Woods won for the eighth time at the public golf course in San Diego — a U.S. Open, a record six times at the Buick Invitational, and a Junior World Championship as a teenager.

He called his U.S. Open victory "probably the best ever."

On Wednesday, he explained why.

Bay-Bee, Tiger Woods is incredible. I explain more in The Tiger Woods of Real Estate post!

To Your Success,

Bay-Bee's Papa (Michael)

The Tiger Woods of Real Estate...

Hi Bay-Bee;

Two posts today, but had to deliver this news and discuss.

Last weekend, Tiger Woods won the US Open, a major golf tournament in dramatic style. He sank a 30-ft putt for eagle, a 67-foot putt for eagle and two-hopped a chip in for a birdie, but what was even more impressive is that he did it with immense pain. (See article below.).

Your mom and I drove to Branson during the weekend to check on some properties for clients. As we were driving, I was listening to the golf tourney and we chatted about Tiger. Something you will find out about your Papa is that I am a sports lover. And not just a casual spectator-type of sports lover, but deep, intense analyzer of who does what for what reasons and what would impact what facet of each game or each player. I'm a sports scientist. I've watched as many games and as many different sports as anyone possibly could. I watched them with your grandpa, still watch them with your grandma (especially KU basketball), and will watch many in the future with you.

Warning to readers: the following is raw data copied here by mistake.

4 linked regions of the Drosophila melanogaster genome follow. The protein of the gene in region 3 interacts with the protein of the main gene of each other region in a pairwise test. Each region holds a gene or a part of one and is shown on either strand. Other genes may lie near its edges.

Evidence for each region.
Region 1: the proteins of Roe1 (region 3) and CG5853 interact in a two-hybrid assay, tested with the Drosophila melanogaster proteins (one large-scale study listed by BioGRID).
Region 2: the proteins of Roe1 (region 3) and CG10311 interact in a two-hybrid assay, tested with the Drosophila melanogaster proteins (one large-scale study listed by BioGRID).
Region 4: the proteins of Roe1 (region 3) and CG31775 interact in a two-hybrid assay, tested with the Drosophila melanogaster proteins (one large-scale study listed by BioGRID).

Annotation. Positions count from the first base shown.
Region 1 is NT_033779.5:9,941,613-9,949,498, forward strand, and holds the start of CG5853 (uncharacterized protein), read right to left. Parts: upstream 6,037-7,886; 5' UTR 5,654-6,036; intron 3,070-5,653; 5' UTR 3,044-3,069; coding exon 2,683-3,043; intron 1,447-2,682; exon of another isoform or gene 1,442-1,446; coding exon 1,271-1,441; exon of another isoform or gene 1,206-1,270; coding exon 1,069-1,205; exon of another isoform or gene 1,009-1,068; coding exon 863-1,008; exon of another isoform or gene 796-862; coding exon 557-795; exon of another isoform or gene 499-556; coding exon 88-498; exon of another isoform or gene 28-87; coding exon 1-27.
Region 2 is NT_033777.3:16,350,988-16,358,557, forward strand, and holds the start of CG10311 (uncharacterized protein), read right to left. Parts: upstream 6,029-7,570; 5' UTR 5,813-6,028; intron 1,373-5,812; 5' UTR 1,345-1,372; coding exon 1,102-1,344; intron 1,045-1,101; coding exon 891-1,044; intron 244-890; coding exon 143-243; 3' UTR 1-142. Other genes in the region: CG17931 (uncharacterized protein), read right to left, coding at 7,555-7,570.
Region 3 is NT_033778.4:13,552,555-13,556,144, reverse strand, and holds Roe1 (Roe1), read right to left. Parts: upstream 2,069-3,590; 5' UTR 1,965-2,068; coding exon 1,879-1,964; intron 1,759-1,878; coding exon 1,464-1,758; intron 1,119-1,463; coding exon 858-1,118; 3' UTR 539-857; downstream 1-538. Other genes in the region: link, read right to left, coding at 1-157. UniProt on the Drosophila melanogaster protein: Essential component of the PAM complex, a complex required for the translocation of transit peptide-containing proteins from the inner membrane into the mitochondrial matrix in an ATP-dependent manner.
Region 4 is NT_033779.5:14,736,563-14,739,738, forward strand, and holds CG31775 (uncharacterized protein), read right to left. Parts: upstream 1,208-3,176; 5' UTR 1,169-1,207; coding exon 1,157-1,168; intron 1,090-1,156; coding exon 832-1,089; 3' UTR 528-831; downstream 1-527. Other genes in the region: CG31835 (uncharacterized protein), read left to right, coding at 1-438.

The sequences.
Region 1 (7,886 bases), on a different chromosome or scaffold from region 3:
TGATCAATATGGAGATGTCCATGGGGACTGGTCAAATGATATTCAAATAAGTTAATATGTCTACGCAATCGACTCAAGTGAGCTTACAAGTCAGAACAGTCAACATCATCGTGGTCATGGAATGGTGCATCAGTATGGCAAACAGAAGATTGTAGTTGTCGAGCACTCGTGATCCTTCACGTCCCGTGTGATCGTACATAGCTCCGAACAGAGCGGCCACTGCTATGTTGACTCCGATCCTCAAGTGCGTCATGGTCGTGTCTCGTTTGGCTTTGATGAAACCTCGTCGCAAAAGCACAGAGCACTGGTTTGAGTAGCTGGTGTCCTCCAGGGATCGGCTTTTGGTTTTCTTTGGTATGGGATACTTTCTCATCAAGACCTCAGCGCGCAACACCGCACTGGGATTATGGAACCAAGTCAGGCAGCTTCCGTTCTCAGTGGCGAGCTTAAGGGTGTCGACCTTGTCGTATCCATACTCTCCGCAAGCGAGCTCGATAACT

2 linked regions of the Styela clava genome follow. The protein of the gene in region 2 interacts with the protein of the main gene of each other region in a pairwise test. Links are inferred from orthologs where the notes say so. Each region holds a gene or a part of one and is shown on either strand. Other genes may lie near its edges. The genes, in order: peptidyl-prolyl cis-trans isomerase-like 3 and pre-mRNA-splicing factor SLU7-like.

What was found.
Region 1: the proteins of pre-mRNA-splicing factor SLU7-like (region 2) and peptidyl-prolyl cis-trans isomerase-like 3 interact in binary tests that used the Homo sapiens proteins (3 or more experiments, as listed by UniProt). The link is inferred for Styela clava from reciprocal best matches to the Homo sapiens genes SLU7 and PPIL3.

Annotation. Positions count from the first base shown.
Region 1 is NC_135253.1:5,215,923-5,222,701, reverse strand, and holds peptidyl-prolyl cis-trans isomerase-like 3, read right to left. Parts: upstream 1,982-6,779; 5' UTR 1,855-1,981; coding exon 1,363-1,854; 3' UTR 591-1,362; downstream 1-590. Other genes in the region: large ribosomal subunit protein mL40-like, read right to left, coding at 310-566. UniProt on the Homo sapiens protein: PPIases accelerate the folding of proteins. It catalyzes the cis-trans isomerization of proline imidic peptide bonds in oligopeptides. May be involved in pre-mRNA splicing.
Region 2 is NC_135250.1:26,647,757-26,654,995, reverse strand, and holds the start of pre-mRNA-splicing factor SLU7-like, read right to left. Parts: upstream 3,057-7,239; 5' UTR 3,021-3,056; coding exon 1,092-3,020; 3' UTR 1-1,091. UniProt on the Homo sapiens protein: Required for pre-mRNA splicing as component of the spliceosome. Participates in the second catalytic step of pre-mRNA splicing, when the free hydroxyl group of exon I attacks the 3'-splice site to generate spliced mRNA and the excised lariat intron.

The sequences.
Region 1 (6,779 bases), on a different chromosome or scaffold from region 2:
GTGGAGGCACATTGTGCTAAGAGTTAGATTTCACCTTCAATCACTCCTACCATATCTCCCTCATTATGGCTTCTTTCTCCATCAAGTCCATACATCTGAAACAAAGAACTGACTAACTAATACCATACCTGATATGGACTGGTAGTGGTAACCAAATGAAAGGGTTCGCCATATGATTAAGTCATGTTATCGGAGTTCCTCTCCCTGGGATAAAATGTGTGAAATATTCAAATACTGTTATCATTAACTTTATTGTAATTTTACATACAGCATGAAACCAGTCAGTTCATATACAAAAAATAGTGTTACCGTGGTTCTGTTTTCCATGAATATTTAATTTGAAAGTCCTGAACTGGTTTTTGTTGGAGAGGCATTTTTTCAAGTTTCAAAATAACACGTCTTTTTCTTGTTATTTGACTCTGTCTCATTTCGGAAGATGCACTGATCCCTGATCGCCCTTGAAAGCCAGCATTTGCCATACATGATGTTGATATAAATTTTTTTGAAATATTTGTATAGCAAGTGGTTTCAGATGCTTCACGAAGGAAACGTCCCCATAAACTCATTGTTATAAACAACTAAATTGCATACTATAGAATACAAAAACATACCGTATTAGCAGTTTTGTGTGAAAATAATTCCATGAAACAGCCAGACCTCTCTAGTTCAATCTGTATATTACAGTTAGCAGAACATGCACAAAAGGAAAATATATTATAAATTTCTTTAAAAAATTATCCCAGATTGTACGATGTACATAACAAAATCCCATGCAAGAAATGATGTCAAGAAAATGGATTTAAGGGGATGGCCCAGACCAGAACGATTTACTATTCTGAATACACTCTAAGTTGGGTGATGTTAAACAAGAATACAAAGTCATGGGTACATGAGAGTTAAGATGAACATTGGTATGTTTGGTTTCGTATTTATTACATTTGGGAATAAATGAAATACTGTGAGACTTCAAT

Nobody in my life has impacted my sports viewing as much as Tiger Woods. No athlete I've ever watched has impressed me or amazed me as much as Tiger Woods. I don't want to miss a minute of his career. Every time I watch he does something incredible. Every time. The eagles, the drives, the hitting a 3-iron out of a fairway bunker to within 6 feet of the hole, and the absolute clutch putts to win or tie events. I never saw Pele play soccer until later in his career. I didn't see Babe Ruth play baseball. I saw Michael Jordan play basketball. I saw Wayne Gretzky play hockey. I just can't imagine anybody epitomizing the word Excellence as well as Tiger Woods. He's not perfect. Nobody is perfect. But he PURSUES PERFECTION CATCHING EXCELLENCE ON THE WAY.